Eating a plate of Spaghetti with Clams is one of the joys of being on vacation in Italy. As you can see below, it is super easy to make when you get home. This is a good thing, as clams are nutritional, cancer fighting powerhouses. They outperform steak and liver for iron, and are rich in phosphorus, potassium, zinc, copper, manganese and selenium too. Our North American clams, like most things American, are a little bigger than their Italian counterparts, so for this yummy pasta dish use smaller sized clams like littlenecks. Nonetheless they may still take a little longer to pop open when you cook them, so be patient. The rewards are worth it! And since seafood pastas aren’t traditionally eaten with cheese, if you like, toss the pasta and clams together with a couple of tablespoons of toasted whole wheat breadcrumbs. Enjoy!
- Discard any clams with broken shells. Set the remaining clams aside in a cool place.
- Bring a large pot of water to a boil over a high heat. Add salt to taste. Add the spaghetti and cook 1 minute less than the packet directions. Reserving 1 cup of the cooking water, drain the pasta and set aside until you are ready.
- Meanwhile in a large pot with a tight fitting lid, heat the olive oil over a medium-high flame. When it starts to ripple add the shallots and cook until translucent, about 3 minutes. Add the garlic and cayenne if using and cook until the garlic just starts to color, about 1-2 minutes.
- Add the white wine and cook down until it has reduced by half and looks a bit syrupy. Add a generous pinch of salt, the clams and the chopped parsley. Close the lid and cook the clams over a high heat, shaking the pan until all they are all open, and have given up their liquor, about 3-5 minutes. Discard any that remain tightly closed. (see Ann’s Tips)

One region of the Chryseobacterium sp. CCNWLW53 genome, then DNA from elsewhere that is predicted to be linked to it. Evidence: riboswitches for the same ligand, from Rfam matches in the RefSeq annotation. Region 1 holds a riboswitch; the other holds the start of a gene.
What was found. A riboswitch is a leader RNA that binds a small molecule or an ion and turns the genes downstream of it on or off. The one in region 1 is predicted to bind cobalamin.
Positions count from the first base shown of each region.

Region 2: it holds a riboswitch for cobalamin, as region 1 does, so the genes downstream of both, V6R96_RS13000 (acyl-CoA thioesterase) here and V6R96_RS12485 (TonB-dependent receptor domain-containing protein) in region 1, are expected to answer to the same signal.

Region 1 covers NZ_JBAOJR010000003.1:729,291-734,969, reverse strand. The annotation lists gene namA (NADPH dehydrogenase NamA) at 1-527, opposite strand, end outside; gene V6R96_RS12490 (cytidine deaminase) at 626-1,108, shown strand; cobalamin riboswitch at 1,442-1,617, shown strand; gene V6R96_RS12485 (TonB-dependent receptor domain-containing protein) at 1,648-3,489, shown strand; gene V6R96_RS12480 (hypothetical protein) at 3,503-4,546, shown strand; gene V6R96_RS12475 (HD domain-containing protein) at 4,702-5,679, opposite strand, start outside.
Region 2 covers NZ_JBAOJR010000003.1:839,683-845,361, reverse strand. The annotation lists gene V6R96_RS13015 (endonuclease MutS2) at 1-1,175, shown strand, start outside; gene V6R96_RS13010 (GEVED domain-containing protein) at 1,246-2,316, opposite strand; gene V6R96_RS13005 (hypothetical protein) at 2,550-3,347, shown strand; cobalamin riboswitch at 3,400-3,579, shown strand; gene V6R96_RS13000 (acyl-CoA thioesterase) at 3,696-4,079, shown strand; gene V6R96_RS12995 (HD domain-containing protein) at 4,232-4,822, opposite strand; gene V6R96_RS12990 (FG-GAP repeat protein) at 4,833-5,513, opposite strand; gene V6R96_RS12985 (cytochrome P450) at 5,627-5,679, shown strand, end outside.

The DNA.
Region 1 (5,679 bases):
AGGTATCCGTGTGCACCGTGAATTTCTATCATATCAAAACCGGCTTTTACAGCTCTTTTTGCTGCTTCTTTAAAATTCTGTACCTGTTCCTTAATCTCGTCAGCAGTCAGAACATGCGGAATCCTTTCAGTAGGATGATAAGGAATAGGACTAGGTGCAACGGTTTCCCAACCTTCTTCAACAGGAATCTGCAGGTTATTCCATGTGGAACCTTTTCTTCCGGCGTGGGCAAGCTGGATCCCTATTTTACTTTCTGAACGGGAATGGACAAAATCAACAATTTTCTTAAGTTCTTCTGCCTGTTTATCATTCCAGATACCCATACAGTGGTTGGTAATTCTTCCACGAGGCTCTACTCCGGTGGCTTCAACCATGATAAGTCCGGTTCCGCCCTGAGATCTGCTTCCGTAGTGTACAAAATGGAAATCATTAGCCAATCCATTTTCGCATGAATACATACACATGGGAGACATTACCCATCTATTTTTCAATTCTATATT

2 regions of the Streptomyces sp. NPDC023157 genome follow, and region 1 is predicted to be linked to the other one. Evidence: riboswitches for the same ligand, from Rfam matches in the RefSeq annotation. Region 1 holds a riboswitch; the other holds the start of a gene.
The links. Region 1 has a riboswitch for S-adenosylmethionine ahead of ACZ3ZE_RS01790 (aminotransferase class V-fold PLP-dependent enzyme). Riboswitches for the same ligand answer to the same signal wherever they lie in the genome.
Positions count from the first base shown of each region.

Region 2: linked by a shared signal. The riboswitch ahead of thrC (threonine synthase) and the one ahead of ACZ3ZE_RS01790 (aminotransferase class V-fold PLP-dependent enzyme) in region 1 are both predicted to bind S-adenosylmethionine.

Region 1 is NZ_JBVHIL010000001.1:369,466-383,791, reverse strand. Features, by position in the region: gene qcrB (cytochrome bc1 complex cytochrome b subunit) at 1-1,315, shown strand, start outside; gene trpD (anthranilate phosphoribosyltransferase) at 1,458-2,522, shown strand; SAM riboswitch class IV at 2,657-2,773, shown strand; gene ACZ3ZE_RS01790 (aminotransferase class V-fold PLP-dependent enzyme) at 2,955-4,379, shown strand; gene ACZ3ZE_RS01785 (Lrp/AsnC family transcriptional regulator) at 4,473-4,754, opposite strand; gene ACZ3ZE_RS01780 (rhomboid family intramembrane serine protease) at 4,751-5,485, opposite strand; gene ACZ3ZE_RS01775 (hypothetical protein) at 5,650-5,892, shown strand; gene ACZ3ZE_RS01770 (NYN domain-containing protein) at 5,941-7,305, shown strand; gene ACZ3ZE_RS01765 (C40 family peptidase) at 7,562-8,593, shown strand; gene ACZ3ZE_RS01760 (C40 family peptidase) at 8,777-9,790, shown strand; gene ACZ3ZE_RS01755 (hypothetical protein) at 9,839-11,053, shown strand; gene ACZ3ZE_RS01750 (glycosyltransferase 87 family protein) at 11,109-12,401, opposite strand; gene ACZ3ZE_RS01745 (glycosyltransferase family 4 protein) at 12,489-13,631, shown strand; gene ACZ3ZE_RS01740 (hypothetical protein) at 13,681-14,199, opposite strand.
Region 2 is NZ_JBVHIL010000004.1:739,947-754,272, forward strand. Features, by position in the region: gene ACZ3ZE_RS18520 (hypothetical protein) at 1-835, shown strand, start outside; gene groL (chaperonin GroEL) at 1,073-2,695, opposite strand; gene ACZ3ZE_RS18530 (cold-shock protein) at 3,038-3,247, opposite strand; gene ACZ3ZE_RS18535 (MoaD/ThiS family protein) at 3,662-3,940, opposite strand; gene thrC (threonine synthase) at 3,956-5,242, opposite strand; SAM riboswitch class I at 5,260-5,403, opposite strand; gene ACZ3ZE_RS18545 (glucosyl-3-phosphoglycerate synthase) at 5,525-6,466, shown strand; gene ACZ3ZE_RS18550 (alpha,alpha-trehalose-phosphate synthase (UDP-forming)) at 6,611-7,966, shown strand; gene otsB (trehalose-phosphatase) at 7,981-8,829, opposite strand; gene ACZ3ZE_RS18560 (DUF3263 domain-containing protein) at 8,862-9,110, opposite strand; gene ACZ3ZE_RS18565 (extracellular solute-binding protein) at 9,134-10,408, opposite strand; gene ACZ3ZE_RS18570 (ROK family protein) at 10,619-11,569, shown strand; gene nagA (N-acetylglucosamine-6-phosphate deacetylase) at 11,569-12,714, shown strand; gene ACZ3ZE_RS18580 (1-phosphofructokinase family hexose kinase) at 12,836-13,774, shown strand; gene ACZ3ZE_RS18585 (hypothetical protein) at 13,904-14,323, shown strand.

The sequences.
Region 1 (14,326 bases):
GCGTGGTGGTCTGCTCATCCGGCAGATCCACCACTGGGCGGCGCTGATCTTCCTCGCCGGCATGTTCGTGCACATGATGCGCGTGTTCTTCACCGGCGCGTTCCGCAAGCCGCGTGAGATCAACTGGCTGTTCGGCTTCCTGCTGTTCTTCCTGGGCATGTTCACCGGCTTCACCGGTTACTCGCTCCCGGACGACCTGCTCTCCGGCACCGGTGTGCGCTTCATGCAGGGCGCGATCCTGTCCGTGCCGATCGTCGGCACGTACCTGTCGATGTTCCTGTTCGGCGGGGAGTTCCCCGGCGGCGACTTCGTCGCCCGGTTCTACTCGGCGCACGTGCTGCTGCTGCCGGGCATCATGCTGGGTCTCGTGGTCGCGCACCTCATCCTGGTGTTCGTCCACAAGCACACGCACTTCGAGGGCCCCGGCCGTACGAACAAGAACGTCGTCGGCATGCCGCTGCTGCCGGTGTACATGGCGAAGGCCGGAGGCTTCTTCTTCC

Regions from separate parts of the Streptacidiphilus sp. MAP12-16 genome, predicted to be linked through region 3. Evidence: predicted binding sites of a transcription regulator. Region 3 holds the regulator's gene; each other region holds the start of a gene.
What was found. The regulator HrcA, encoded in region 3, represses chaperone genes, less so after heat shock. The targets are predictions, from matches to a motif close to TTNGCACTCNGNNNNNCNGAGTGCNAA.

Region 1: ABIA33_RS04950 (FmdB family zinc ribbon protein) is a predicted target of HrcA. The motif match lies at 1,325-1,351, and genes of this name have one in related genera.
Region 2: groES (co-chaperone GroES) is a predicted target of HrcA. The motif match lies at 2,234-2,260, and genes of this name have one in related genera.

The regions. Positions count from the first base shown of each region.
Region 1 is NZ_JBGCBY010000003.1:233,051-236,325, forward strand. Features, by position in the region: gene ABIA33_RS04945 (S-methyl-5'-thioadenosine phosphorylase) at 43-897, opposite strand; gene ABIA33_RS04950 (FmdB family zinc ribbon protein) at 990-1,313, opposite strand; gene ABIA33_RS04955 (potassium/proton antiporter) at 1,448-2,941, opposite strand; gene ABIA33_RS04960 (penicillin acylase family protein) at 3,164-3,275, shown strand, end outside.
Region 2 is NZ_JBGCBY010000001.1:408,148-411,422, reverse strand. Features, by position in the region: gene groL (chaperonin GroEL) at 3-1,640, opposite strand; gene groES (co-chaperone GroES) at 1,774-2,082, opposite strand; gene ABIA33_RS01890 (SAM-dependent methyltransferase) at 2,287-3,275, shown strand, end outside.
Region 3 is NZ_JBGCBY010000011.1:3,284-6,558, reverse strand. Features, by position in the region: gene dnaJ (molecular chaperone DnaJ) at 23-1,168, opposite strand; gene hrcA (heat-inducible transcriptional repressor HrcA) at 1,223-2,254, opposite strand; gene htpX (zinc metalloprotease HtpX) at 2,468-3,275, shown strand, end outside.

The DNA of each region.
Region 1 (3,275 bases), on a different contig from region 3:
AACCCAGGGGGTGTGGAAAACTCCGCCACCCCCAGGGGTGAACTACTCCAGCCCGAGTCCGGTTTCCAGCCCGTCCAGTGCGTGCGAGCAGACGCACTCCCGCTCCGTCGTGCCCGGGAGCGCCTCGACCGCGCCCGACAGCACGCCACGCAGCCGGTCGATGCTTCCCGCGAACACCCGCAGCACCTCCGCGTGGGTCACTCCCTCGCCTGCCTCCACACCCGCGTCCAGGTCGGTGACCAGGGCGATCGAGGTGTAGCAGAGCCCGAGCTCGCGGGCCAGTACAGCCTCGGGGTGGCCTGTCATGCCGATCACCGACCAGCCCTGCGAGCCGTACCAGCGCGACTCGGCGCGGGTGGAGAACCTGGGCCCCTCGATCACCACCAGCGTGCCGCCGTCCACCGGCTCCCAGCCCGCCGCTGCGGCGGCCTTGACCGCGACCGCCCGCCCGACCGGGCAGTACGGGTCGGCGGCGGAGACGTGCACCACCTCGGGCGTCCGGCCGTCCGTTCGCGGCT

- Add the reserved pasta to the clams and toss to mix. Add a little of the reserved pasta water if there isn’t much liquid – there should be just enough to cling generously to the pasta,. Cook 1 minute more, tossing the pasta all the while. Serve immediately with an empty bowl for the shells. Eat with a simple green salad on the side, and keep some crispy fresh bread on hand to mop up any sauce.
Ann's Tips and Tricks
When shopping for clams, try to get them all about the same size for even cooking time. Choose clams with grey, tightly shut shells (whitish shells are a sign of age). Knock two together: if they sound like steel balls clacking, they’re fresh, if hollow then they’re old.
When cooking clams, if any remain stubbornly and tightly closed once all the others have opened, discard them. They won’t affect the rest of the dish.
Although most shell fish is sold cleaned, I like to let clams and mussels soak in briny iced water for 30 minutes or so before I cook them. This dislodges any sand on the shells and encourages them to spit out any that may be inside. To do this, add a little hot water to a couple of teaspoons of sea salt to dissolve it then add 4-6 cups of cold water and some ice. Swish it around then add the clams, discarding any with broken shells. Leave to sit in a cool place for 30 minutes. Drain and rinse before using.
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